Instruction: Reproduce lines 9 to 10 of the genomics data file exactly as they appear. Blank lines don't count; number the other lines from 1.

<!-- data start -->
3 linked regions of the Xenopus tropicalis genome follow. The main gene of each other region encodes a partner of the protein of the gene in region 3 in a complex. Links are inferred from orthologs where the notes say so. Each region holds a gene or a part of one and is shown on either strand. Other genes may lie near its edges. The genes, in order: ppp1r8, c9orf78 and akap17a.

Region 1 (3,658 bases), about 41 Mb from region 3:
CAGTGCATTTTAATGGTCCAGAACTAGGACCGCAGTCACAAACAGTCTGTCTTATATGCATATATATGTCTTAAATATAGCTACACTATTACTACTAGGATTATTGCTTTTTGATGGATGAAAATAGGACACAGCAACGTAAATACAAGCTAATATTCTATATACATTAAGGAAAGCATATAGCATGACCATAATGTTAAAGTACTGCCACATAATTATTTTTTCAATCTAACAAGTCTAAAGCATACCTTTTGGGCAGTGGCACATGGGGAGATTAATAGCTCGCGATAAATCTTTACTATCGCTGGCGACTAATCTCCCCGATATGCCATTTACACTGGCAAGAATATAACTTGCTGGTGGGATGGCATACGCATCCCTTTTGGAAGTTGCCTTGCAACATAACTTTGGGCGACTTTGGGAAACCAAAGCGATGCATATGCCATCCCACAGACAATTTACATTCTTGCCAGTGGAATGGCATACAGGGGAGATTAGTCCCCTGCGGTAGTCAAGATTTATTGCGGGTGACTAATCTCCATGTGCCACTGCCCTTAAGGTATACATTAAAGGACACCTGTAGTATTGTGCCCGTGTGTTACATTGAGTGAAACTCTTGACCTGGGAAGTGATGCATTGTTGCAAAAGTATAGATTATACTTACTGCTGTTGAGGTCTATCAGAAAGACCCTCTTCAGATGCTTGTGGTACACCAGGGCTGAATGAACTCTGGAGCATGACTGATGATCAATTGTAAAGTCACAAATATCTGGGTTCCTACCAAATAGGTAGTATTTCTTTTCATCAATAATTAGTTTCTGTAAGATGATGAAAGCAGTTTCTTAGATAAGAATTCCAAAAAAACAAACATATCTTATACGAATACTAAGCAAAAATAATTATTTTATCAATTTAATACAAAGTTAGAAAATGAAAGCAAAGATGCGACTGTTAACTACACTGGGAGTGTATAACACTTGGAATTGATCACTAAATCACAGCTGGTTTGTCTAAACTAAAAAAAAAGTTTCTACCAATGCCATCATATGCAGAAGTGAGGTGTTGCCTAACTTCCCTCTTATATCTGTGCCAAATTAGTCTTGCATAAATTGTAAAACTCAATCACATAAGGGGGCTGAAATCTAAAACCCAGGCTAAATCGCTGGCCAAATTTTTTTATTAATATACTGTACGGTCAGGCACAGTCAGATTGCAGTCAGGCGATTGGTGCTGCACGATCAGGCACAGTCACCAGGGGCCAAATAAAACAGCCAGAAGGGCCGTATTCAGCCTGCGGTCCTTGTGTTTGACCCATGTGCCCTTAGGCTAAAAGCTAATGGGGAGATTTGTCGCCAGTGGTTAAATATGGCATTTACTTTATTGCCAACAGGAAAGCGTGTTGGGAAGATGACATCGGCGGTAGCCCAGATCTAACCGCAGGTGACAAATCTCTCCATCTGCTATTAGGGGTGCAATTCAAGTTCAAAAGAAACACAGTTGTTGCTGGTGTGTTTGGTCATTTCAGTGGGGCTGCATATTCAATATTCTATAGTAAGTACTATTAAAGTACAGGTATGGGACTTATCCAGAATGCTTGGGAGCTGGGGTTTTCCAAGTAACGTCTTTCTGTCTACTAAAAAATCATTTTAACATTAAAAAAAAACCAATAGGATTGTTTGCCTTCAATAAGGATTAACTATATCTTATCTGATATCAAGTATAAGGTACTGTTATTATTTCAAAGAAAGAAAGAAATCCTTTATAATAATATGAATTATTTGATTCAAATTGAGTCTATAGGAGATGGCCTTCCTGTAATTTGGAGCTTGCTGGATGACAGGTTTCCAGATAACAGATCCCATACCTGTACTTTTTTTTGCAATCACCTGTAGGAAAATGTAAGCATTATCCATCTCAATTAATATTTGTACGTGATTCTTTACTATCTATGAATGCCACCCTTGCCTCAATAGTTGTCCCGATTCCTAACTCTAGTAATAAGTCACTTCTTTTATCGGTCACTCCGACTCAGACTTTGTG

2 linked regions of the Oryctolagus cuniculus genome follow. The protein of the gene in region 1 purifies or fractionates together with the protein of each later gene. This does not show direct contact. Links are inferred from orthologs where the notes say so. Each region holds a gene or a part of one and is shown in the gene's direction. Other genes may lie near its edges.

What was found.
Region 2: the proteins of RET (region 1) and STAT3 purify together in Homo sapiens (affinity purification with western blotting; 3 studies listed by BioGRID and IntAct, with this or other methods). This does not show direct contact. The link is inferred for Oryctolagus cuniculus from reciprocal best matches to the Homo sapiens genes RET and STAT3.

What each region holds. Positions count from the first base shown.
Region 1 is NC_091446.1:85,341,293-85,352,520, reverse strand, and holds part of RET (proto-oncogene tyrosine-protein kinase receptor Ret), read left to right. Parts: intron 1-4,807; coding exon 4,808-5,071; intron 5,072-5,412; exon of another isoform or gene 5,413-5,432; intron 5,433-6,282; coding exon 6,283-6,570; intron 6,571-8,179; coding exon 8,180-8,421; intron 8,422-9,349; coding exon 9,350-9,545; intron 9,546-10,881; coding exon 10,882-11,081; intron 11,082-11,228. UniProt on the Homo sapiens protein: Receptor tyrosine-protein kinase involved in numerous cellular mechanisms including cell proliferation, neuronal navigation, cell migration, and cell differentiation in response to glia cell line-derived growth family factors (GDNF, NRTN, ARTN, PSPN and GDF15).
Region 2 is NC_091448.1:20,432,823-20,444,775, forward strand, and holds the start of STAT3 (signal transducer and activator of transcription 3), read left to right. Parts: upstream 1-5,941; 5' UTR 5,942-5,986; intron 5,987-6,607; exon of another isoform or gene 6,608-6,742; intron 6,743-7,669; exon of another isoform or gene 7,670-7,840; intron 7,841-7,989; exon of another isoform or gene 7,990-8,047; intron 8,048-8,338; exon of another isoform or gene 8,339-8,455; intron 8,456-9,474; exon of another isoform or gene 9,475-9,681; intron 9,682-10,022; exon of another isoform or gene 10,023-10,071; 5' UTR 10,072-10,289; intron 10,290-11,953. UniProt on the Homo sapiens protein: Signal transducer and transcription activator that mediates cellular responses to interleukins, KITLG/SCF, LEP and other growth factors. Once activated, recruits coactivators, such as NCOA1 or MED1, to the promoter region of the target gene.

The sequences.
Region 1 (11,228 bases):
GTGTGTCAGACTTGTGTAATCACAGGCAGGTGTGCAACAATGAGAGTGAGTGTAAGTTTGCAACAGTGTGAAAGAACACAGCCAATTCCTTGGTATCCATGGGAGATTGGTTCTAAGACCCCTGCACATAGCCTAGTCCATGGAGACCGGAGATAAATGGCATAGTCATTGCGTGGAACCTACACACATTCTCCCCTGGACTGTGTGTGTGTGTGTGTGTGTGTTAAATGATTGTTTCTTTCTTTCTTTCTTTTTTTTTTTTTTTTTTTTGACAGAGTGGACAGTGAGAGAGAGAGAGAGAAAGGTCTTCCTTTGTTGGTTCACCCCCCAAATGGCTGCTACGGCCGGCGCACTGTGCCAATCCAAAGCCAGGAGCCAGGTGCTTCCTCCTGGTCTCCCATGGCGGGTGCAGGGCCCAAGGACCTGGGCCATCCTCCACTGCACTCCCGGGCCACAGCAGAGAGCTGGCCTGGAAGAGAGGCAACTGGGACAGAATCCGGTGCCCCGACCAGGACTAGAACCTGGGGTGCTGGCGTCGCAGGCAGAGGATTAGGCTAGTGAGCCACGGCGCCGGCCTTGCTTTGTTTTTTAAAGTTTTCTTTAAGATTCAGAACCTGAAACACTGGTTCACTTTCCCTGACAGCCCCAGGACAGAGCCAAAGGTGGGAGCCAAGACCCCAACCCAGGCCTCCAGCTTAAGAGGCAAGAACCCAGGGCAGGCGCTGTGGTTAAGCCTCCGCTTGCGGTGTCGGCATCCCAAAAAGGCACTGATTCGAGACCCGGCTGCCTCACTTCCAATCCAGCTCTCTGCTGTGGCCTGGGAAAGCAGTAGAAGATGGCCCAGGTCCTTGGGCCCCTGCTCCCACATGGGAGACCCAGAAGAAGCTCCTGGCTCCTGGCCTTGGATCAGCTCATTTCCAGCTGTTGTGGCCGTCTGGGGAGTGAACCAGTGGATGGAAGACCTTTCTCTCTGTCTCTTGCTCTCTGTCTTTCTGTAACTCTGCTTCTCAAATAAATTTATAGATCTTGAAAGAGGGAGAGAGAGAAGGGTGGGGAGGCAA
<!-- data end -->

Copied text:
Region 2 is NC_091448.1:20,432,823-20,444,775, forward strand, and holds the start of STAT3 (signal transducer and activator of transcription 3), read left to right. Parts: upstream 1-5,941; 5' UTR 5,942-5,986; intron 5,987-6,607; exon of another isoform or gene 6,608-6,742; intron 6,743-7,669; exon of another isoform or gene 7,670-7,840; intron 7,841-7,989; exon of another isoform or gene 7,990-8,047; intron 8,048-8,338; exon of another isoform or gene 8,339-8,455; intron 8,456-9,474; exon of another isoform or gene 9,475-9,681; intron 9,682-10,022; exon of another isoform or gene 10,023-10,071; 5' UTR 10,072-10,289; intron 10,290-11,953. UniProt on the Homo sapiens protein: Signal transducer and transcription activator that mediates cellular responses to interleukins, KITLG/SCF, LEP and other growth factors. Once activated, recruits coactivators, such as NCOA1 or MED1, to the promoter region of the target gene.

The sequences.